Packham anthropomorphizes plants suggesting that they “have agency and intention.” He says they don’t “give up easily”; they “developed a new trick” and “were ready to start conquering the world.” He also points out something we have discussed on this site, that plants communicate with one another.
Packham finds purpose in the evolutionary process of plants. He suggests the greening of plants was not a purposeless, unintended process, but early photosynthesis was “something miraculous.” He describes the world as a “bountiful, blooming miracle” and the symbiosis between plants and fungi as “a match made in heaven.” The BBC promotes the series Packham hosts by saying, “Chris Packham tells the miraculous story of how plants turned Earth from a barren rock into a vibrant green world.”
In my graduate work at Notre Dame, an atheist taught our class on the historical development of planet Earth. He repeatedly pointed out that it takes enormous faith to believe that the complexities we see in Earth’s biological history leading to humans resulted from mindless chance processes. However, he justified his atheist faith by maintaining that given enough time, it could be possible.
Dr. Bechly concludes his article by saying he hopes this is “a new trend that would feel like a breath of fresh air amidst all the materialist and atheist propaganda in popular science media.” The current theories of how life developed on Earth by chance are so complicated and unlikely that evolution has become a faith for many. Finding purpose in the evolutionary process is a step toward recognizing that life is not an accident.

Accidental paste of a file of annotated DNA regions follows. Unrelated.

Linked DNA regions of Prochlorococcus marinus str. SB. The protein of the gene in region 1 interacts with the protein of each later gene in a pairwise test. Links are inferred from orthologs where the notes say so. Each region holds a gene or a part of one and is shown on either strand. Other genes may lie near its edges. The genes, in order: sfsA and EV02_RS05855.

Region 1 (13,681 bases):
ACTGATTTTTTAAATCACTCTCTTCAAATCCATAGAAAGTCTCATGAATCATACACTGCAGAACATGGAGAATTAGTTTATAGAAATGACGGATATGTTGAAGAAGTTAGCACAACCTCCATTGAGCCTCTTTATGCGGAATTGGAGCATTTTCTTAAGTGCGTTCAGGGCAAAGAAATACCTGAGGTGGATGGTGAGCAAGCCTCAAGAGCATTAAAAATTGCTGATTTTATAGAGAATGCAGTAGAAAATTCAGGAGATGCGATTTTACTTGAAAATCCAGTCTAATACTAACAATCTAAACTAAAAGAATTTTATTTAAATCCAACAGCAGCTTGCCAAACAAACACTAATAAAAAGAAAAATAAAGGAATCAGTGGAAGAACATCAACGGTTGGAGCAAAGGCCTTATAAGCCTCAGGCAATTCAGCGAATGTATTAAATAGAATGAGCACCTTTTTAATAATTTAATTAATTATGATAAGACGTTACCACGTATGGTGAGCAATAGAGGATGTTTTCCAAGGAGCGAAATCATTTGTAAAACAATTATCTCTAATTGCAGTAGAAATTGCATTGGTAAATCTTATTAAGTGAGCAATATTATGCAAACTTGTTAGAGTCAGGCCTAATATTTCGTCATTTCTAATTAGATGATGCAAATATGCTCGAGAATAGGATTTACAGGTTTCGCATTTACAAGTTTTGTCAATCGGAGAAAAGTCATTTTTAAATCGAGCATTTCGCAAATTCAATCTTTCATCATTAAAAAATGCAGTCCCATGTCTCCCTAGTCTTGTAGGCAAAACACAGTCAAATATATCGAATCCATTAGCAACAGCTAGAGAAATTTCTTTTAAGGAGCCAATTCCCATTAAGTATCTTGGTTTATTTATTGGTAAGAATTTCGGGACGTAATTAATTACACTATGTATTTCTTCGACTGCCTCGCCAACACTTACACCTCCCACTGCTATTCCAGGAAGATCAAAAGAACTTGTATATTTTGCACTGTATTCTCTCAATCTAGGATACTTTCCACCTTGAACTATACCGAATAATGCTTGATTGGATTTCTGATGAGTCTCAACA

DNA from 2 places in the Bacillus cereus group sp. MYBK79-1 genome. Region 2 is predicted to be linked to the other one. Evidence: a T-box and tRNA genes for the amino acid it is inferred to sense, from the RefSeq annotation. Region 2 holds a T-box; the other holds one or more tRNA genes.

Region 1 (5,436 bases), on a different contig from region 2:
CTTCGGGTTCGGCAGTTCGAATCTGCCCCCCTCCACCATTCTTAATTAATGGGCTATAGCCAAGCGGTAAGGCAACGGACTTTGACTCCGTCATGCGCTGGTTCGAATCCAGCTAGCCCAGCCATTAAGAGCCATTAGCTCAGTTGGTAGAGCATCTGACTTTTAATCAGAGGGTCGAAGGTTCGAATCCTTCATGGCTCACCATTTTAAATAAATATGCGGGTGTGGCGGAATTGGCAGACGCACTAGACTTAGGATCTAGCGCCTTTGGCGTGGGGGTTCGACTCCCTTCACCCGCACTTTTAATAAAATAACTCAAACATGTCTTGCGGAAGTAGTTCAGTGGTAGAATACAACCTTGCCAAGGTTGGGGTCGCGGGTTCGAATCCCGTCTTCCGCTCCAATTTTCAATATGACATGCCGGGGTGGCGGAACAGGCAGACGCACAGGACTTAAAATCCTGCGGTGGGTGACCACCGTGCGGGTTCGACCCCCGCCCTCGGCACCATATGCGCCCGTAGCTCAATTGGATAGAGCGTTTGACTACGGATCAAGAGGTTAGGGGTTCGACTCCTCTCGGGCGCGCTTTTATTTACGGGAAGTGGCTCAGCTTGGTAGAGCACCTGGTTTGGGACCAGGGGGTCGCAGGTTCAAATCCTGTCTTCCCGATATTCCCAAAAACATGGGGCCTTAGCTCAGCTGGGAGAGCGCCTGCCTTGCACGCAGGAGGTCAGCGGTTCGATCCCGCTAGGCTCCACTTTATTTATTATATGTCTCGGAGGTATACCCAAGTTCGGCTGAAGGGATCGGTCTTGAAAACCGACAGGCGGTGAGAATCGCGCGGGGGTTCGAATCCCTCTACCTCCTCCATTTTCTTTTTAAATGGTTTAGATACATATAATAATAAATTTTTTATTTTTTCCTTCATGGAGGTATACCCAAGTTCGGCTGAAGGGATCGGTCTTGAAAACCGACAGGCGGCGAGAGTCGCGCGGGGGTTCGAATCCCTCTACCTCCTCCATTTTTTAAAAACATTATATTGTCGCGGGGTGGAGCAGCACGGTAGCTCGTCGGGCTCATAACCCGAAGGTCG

For over 50 years, we have said that evolution is a tool of God, designed to allow life to exist on a changing planet. God has indeed built into living things the capacity to change, so we have many varieties of dogs, cattle, grains, and fruit trees. Without this capacity for species to evolve and adapt, humans would have long ago run out of food.
With the verified climate changes in Earth’s history, many global mass extinctions would have occurred. There is a vast difference between the fact of evolution and the neo-Darwinian theories of naturalism and macro-evolution. Many conflicts would be eliminated if both sides could admit to that fact.
In Alaska, female moose have their calves at about the same time, so carnivores can’t eat them all, allowing enough survivors to maintain a healthy population. Many other animal species reproduce at the same time to overwhelm their predators. We see this survival method in the design of mass spawning of defenseless marine animals.
Palolo worms are an example of mass spawning. They live in tropical areas of the Pacific Ocean, including Samoa, Tonga, Fiji, Indonesia, Vanuatu, and some islands of the Philippines. These worms spend their lives hiding in the crevices and cavities of coral reefs. An interesting event takes place in Samoa seven days after the first full moon in October. The heads of the palolo worms remain in the coral reef, but their tails break off and swim to the surface by the millions. Those tails are filled with sperm and egg cells that are released into the ocean.